Here’s a post that begins, provocatively:
Reading is dead.
The nature of books has evolved. Society and technology have changed. Forcibly, our approach to reading has taken on new forms to accommodate a different way of life.
Obviously that first line is just bait. The article isn’t even arguing this position. I’d say the author is cheating, sticking a line like that in the front of the article and then going off in a different direction. But click through if you wish, read the whole thing, and see if you agree.
But it’s the section on audiobooks that caught my eye. Here’s that entire section:
There is some skepticism behind audio, as some people feel that it doesn’t provide the same level of immersion as reading. A study notes that you can absorb information almost as well through audio as reading (whether they’re fully equal is another topic of debate). In some cases, the narrator’s tone can even help listeners to better understand the meaning behind texts.
The issue with audio, though, is that humans are prone to multi-tasking. If you’re typing up an email or cooking a meal while listening to the narrator, the message can become lost. Personally, I like using audiobooks when I’m less likely to be distracted, such as when waiting around or going for a walk.
Lately, speeding through audiobooks has become popular. Some people zip through a book at 2x, or sometimes even 3x the regular speed. While they claim that no information is lost, should we be approaching material this way?
A book is not simply an open box waiting to be checked off. Going through a book is an experience — one that requires absorbing the material, reflecting on it, and coming out having learned something new. Similar to how creative moments happen during quiet periods, our insights from books happen during periodic pauses.
I have problems with all of this, probably because I’m not interested in audiobooks as a medium by which to learn stuff, but as a medium by which to relieve the tedium of long drives, extended sessions of weeding, and walking the dogs. I don’t particularly care about absorbing information , even if I’m listening to nonfiction; and possibly a certain limit to the “immersion” and the “experience” is desirable if one is listening to a book while driving.
I thought I had a pretty good imagination, but it’s hard to imagine listening to an audiobook while also writing unrelated emails. Is there actual evidence that anybody actually does this on a routine basis? If you, yourself, routinely listen to audiobooks while also writing emails, watching television, holding a conversation with someone on an unrelated topic, reading the newspaper, or anything else remotely similar, please drop that into a comment. Failing to see a comment like that will be taken as evidence that this kind of multitasking, where people are simultaneously putting verbal attention into multiple unrelated tasks, does not actually occur.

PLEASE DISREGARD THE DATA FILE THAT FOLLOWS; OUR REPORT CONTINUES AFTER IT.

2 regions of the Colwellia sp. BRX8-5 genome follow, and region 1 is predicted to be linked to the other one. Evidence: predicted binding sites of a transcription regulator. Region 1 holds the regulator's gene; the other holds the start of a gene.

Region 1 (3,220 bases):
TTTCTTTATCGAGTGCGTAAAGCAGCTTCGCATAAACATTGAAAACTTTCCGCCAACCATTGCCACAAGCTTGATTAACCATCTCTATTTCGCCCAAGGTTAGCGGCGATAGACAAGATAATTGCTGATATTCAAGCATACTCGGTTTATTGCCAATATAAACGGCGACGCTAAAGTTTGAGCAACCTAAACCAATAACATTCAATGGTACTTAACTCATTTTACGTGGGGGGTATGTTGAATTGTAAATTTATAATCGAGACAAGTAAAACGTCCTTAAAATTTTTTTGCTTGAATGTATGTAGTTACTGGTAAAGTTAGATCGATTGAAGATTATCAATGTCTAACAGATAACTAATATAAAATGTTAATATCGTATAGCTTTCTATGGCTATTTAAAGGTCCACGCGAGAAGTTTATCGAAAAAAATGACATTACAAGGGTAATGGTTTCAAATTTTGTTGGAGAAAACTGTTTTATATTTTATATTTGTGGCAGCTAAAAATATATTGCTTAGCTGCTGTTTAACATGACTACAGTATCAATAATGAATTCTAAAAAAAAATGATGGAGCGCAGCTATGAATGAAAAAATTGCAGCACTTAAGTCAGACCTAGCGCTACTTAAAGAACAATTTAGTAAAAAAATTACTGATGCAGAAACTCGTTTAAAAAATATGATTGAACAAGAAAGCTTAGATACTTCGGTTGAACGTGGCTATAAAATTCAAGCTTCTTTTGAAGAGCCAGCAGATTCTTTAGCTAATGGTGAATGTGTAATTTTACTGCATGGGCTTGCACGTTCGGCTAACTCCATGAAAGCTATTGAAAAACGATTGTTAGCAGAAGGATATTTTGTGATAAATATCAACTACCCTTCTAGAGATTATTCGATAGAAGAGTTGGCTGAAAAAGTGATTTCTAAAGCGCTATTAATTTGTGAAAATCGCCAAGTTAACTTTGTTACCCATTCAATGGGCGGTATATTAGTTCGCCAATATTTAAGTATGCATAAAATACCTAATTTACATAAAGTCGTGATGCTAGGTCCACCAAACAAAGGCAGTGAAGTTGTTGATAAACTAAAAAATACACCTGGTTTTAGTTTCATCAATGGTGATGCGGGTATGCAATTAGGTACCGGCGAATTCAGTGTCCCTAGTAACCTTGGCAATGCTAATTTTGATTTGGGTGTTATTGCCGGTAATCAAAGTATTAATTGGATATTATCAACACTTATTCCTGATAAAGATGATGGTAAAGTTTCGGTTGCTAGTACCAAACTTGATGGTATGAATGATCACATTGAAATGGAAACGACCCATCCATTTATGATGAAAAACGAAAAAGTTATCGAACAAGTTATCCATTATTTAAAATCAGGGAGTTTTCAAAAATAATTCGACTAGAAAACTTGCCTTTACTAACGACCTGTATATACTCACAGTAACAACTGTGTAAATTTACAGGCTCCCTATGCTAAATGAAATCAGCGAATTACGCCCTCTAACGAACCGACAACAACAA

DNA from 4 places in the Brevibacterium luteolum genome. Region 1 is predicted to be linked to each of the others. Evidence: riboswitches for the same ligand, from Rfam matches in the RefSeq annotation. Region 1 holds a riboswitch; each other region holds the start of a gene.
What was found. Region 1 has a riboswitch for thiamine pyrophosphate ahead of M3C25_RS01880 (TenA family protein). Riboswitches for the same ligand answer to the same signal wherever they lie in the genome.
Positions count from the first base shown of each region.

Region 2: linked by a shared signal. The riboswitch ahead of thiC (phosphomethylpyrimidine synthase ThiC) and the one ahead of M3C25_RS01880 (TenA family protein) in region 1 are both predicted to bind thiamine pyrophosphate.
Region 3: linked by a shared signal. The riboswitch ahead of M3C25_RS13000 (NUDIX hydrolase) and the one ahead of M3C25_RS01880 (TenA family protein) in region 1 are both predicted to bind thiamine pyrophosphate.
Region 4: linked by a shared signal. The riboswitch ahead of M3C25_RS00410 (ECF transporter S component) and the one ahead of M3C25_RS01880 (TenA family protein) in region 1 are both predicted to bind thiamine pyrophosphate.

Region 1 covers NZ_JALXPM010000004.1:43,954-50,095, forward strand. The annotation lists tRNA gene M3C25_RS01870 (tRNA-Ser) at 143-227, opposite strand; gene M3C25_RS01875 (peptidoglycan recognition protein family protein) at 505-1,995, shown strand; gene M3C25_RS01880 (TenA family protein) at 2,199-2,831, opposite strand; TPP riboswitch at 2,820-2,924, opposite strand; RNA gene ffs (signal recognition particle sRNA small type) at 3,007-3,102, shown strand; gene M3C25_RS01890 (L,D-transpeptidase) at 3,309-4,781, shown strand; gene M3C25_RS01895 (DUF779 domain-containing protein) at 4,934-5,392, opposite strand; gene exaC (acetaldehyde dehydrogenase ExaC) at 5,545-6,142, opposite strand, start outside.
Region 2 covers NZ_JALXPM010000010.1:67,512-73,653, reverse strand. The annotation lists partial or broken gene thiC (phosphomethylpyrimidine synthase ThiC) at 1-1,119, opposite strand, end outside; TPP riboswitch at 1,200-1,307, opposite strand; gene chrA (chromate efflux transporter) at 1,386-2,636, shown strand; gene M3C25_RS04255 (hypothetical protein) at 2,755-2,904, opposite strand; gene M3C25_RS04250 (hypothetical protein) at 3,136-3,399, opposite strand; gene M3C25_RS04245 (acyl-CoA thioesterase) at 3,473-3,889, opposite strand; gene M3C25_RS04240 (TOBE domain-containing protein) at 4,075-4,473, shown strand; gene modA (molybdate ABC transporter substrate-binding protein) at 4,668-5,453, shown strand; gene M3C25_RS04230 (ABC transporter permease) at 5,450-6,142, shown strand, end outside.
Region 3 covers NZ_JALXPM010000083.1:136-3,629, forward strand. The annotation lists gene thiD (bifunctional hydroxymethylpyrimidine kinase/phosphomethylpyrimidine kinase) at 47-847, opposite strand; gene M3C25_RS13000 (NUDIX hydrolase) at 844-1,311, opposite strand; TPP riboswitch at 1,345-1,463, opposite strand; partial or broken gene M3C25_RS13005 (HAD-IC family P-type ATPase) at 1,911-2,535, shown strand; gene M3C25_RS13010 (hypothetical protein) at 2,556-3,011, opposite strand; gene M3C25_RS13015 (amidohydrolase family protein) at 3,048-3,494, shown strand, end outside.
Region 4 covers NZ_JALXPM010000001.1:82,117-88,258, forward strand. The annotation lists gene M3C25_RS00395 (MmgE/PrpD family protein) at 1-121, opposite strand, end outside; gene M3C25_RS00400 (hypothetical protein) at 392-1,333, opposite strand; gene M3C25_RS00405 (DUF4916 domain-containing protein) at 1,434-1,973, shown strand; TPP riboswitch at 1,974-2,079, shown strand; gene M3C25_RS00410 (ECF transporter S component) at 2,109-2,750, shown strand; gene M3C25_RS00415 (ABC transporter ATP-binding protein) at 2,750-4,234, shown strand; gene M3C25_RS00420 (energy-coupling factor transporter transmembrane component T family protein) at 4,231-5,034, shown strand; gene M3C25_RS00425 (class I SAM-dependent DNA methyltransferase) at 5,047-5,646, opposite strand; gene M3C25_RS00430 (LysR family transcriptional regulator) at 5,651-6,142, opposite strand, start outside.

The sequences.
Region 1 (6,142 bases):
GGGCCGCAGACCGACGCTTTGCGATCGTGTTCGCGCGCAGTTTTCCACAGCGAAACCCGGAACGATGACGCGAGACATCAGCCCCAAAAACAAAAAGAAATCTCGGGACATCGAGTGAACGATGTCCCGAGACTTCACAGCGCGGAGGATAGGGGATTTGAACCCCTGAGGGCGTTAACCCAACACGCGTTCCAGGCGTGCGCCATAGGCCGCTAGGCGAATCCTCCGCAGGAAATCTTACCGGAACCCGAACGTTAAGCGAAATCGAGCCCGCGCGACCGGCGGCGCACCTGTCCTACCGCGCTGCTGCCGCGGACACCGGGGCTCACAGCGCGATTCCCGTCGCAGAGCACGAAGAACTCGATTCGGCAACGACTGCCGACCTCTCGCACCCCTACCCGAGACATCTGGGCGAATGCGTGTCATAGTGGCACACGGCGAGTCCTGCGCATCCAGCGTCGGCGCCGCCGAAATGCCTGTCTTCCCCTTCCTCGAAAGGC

I’d agree that “going through a book is an experience,” but not that this experience necessarily involves “learning something new.” I certainly wasn’t listening to the Echoes trilogy to learn something new, and offhand I would suggest that this may not be the primary motivation for anyone who is listening to fiction.
But the primary thing is … speeding through audiobooks? Really?
Are people really listening to audiobooks at two or three times the normal rate? That seems remarkable, and I can’t quite see how that would work. I’m trying to imagine it, for fiction or nonfiction, and frankly I just can’t see it. For fiction, surely that would ruin the experience, even if you don’t define “experience” as including “learning something new.” And for nonfiction, surely speed-listening would almost entirely prevent you from remembering the material?
Well, maybe not. I’m a pretty visual person and never got much out of lectures while I was a student. Maybe someone more oriented toward lectures would find speed-listening a viable option, even though I find the idea mind-bogglingly weird.